Author Topic: FEMA  (Read 13 times)

Michael Caswell

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FEMA
« on: June 17, 2018, 06:53:21 am »
https://www.fema.gov/public-safety-around-dams

The nature of public interaction with dams is changing and guidance is needed to increase public safety around dams. Public interaction with dams is increasing for several reasons, including lack of awareness of hazards, public interest in “extreme” sports, recreational vehicles improving access, a perceived right of public access to sites, and the remote operation of dams. Dam owners need to consider how the public interacts with and around their dam, and establish appropriate procedures, restrictions, and safety measures.

Manuals and articles on dam safety.
https://www.fema.gov/technical-manuals-and-guides

A phenomenal explanation of why dams fail by Dr Ralph Peck
Part 1
https://youtu.be/ZMHUoEdbgkA

Part 2
https://youtu.be/AhpMyq4ZV2k
« Last Edit: June 17, 2018, 01:47:56 pm by Michael Caswell »

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Michael Caswell

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Re: FEMA Animals and Dams
« Reply #1 on: June 18, 2018, 10:05:50 am »
FEMA Animals and dams
http://damsafety.org/sites/default/files/files/FEMA%20TM%20AnimalImpacts%20473_05.pdf

This paper summarizes Reclamation’s embankment dam design and construction history.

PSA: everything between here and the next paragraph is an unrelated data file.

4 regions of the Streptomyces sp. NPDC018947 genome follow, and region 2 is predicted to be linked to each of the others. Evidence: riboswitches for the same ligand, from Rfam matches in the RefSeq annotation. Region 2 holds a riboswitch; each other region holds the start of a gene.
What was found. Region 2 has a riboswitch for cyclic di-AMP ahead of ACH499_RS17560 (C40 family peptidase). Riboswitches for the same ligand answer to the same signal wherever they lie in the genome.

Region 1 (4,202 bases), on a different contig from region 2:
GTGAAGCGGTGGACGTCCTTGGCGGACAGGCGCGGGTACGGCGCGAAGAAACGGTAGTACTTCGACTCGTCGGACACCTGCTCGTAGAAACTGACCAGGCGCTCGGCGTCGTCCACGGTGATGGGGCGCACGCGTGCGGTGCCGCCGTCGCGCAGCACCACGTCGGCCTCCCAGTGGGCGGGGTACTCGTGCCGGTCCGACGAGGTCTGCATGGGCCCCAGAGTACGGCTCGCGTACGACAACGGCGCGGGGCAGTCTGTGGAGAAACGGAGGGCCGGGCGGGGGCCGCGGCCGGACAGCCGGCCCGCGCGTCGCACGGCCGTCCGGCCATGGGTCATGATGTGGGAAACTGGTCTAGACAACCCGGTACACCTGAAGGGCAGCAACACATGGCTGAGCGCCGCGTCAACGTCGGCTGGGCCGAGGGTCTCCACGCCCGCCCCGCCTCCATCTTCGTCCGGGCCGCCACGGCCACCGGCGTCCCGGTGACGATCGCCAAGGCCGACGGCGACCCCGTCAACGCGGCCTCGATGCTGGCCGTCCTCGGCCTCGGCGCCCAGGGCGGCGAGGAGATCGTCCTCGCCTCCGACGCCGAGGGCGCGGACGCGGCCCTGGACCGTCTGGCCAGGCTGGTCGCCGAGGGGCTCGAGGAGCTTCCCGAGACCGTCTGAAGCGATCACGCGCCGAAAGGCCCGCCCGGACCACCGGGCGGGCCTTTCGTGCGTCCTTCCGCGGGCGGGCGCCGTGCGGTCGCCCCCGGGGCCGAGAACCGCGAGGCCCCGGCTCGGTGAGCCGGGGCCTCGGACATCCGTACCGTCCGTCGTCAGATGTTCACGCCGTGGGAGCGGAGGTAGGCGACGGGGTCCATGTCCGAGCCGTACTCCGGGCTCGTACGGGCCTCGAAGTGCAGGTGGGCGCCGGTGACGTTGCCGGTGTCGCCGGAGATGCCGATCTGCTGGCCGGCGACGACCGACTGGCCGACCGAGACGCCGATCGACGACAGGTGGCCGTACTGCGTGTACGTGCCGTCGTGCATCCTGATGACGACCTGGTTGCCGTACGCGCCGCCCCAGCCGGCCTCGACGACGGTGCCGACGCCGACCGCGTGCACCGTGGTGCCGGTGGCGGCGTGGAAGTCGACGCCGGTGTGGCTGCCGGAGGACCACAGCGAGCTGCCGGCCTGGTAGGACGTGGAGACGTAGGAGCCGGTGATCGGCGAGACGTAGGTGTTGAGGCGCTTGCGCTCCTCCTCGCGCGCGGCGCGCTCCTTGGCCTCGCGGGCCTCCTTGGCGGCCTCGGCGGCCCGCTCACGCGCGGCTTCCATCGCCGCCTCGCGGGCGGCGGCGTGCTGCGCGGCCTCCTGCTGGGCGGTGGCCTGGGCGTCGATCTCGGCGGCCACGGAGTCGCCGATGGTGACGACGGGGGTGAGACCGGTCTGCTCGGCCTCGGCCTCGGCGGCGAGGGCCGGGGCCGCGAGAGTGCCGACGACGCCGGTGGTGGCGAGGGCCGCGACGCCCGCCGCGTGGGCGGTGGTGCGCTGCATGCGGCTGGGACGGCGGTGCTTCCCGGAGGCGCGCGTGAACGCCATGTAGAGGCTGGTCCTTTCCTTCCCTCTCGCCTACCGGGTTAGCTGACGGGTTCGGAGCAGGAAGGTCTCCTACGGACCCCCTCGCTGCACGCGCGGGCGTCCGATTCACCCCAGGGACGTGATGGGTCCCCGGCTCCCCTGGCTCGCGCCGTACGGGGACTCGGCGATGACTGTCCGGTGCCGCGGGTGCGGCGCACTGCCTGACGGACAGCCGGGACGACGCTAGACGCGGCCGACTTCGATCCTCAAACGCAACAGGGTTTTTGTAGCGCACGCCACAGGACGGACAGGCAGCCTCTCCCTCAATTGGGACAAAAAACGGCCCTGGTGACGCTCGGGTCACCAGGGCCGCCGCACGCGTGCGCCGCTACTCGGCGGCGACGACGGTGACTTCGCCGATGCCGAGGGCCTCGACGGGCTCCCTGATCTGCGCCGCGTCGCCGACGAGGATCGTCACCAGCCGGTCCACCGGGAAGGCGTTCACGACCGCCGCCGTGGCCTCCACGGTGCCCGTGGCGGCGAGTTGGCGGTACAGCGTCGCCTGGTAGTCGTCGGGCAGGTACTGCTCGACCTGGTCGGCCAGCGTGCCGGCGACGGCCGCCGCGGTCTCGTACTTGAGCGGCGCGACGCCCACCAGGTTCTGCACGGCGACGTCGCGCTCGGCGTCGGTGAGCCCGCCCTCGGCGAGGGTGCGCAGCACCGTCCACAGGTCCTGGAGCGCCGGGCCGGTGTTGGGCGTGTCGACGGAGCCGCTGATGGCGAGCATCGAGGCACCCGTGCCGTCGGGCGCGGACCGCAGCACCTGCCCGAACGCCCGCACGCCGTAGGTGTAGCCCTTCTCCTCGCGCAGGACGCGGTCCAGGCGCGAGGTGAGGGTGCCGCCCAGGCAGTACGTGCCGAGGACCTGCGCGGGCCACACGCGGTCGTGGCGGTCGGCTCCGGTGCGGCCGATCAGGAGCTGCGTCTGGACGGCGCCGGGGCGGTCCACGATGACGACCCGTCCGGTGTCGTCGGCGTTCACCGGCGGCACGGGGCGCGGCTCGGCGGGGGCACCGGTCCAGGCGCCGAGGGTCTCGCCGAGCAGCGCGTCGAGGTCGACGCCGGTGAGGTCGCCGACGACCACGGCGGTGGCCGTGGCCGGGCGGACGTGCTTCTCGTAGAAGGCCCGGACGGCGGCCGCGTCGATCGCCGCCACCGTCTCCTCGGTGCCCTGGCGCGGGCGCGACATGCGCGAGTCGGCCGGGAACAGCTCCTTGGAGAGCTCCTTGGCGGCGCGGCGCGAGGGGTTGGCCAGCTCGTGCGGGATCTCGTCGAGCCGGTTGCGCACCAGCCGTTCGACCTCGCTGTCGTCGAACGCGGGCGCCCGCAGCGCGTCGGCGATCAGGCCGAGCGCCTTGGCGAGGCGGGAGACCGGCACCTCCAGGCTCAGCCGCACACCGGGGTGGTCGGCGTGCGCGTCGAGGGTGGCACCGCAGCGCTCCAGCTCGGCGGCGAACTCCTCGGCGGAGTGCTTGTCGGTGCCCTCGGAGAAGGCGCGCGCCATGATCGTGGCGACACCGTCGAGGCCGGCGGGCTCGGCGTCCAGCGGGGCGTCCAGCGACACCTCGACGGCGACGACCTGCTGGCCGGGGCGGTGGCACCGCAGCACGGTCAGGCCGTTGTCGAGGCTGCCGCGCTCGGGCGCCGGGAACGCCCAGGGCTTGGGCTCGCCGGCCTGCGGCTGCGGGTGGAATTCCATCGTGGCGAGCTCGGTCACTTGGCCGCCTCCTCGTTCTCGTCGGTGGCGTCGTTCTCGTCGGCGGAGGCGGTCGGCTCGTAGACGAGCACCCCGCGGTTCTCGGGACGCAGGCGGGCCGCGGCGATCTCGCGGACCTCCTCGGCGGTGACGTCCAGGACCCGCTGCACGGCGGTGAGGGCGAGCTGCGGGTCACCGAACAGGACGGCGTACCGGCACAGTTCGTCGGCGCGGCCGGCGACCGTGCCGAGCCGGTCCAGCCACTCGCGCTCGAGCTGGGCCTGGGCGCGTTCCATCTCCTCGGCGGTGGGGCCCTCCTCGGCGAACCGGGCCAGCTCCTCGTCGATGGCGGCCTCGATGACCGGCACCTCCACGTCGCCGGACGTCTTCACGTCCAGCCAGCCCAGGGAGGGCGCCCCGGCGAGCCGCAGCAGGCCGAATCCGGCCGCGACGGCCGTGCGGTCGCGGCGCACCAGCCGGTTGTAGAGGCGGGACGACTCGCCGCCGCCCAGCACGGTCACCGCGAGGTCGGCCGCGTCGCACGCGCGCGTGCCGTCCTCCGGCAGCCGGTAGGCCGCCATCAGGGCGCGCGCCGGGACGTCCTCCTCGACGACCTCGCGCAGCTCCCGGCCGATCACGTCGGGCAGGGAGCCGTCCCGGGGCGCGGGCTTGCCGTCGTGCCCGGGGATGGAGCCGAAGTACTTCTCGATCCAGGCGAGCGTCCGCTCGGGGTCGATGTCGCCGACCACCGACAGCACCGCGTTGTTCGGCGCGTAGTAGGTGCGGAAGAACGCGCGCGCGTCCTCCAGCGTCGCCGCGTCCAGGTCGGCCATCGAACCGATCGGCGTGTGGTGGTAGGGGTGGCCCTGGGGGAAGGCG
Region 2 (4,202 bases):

The last 100 years have seen the design and construction of embankment dams develop from the relatively simple homogeneous or two-zone earthfill embankments designed in 1904 or 1905 into the extremely complex, highly analyzed, well-instrumented zoned earthfill and/or rockfill structures that are the embankment dams of the new millennium.

This embankment dam engineering evolution has also involved the growth of several related disciplines, including engineering geology, seismology, hydrology, hydraulic engineering, instrumentation engineering, mechanical engineering, and electrical engineering. A central component of the evolution of the engineering of embankment dams has been the birth and maturation of geotechnical engineering as a civil engineering specialty.

The use of computers and computer programs for the analysis and design of embankment dams became standard practice within a fairly short time after they were developed by geotechnical engineers. Another component of this evolution has been the development of larger, faster, more powerful, and more efficient earthwork construction equipment.
« Last Edit: June 18, 2018, 10:08:02 am by Michael Caswell »